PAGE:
Parties on a war footing – but what are they fighting for?

New Year, old sabre-rattling. Gordon Brown and David Cameron are parading their leadership credentials, with a view to capturing an entire nation – the UK, that is.

David Cameron made a speech (transcript here) in Oxfordshire today saying that the country needs a change of direction and a new leadership:

“We can’t go on in these difficult times with a weak prime minister and a divided government.”

[See the BBC website for a video clip]

You can almost hear the Tory munitions factory roar as they forge this, strengthen that and defeat the other.

And here’s Gordon Brown on New Year’s Eve:

“The Detroit plot thankfully failed. But it has been a wake-up call for the ongoing battles we must wage not just for security against terror but for the hearts and minds of a generation.”

It’s a common political (and journalistic, and marketing) technique to play to people’s fears, but what next in the Prime Ministerial arms race – Brown and Cameron appearing on the decks of rival aircraft carriers, squeezed into military uniform à la George Bush?

Neither leader, for all their fighting talk, seems to have heard of liberty.

Contrast with Nick Clegg’s non-scaremongering approach, in an article for the Times more than two years ago: “Defeating terror the British way”:

“As the national debate on terrorism matures, our aim should remain steadfast and simple: to protect both our lives and our liberties, and to refuse to accept that one requires the sacrifice of the other.”

And what of this dispiriting headline on ConservativeHome today? –

70% of Tory members back ethnic screening of air travellers.

Making arbitrary judgements about a person based on identifiers such as race or place is a bit like reading a book’s index and saying you’ve appreciated the sweeping narrative and nuanced characters. Rather than nailing the plot, the Tories have lost it.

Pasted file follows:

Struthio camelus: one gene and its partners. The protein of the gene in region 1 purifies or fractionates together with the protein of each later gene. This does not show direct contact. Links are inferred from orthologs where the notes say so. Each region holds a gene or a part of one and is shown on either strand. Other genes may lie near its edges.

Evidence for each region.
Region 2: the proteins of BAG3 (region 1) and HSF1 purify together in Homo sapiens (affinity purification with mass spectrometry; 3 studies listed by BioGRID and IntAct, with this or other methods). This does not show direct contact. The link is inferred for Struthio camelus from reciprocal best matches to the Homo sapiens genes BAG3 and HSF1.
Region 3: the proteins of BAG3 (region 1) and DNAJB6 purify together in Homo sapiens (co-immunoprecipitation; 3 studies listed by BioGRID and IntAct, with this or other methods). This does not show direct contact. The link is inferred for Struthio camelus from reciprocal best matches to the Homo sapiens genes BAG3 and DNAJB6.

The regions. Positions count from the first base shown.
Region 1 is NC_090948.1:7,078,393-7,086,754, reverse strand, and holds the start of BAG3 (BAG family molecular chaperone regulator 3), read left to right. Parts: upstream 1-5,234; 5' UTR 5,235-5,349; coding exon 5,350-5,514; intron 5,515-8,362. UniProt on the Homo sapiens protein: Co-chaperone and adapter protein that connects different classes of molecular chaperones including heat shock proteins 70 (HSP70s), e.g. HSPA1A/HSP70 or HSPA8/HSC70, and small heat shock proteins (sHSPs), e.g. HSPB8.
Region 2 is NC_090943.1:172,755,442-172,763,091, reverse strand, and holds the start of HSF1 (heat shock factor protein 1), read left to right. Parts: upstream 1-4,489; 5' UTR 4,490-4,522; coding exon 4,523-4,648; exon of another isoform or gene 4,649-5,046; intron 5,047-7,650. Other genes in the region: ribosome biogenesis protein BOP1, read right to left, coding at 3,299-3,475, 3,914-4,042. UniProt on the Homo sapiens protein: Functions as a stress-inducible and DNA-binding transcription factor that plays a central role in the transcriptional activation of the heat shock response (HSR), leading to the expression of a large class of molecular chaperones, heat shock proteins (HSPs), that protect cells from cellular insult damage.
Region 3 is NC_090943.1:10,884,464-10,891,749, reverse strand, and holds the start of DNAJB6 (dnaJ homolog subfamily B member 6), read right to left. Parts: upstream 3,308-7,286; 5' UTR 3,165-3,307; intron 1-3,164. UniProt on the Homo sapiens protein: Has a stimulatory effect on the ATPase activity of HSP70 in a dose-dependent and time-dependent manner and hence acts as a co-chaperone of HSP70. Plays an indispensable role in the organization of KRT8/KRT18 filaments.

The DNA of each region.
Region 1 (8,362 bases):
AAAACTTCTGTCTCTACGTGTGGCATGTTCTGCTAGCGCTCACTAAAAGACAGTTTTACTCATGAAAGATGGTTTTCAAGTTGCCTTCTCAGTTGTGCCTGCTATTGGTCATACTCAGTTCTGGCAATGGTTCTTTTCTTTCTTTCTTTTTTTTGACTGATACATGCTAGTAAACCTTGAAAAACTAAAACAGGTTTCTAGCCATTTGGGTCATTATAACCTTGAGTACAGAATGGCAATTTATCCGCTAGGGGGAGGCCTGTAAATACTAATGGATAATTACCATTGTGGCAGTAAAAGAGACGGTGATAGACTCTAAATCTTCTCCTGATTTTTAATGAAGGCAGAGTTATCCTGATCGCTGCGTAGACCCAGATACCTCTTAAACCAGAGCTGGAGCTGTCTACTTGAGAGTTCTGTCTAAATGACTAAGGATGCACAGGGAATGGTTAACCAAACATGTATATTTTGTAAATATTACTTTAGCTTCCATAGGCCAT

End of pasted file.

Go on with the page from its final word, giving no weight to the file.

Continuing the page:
Both Cameron and Brown are using the political rhetoric of uniting against a common enemy – but who? Johnny Foreigner? Party politics? Privacy? Whatever the threat, just all come and join Labour/the Tories. Fall in, little people. You need a strong leader, who will save you from yourselves.

Trouble is, I don’t want to be a hostage in their big tent:

Going commando doesn’t work – Ian Roberts pointed out (as only Ian Roberts can);

Airport patdowns don’t work;

ID cards (another wartime throwback) don’t work;

Body scanning doesn’t work;

Owning people’s bodies doesn’t work;

Owning people’s thoughts doesn’t work.

Wars, terrorist attacks and other man (or woman) -made disasters don’t just happen because of a single slip-up or security breach but because of a multiple systems failure in culture and communications.

Stephen Glenn has blogged:

“Ok surely by having a war cabinet you are admitting dividing lines with someone else. Do they really exist? Surely if you are taking one approach domestically and another internationally you are all messed up. If you are trying to ignore some dividing lines yet not seeking to understand others, either across Europe, with fundamentalist Muslims, or whomever, what is it you are trying to achieve?

How about a national peace cabinet? To look for solutions. Or is that too far out there for the Tories?”

Darrell Goodliffe exposes the “lunacy” of ethnic screening.

And Liberal Revolution wonders whether Cameron’s speech could well be the opening salvo in the General election air war proper.

The Conservatives don’t want to change the system that has served them so well. The “Spirit of Unity” passage in Cameron’s speech is a bait and switch:

“I will invite leaders of the main opposition parties to attend the war cabinet”, he says.

“When a nation is at war, it needs to pull together,” he says.

From Cameron’s speech one can only conclude: who can be the enemy but – anyone who’s against change. “Change” as a battle cry is a seductive one. After all, only unreasonable people could possibly be against change itself , why that would be, well, conservatism.

But Cameron’s hardly going to declare a war on that, is he?

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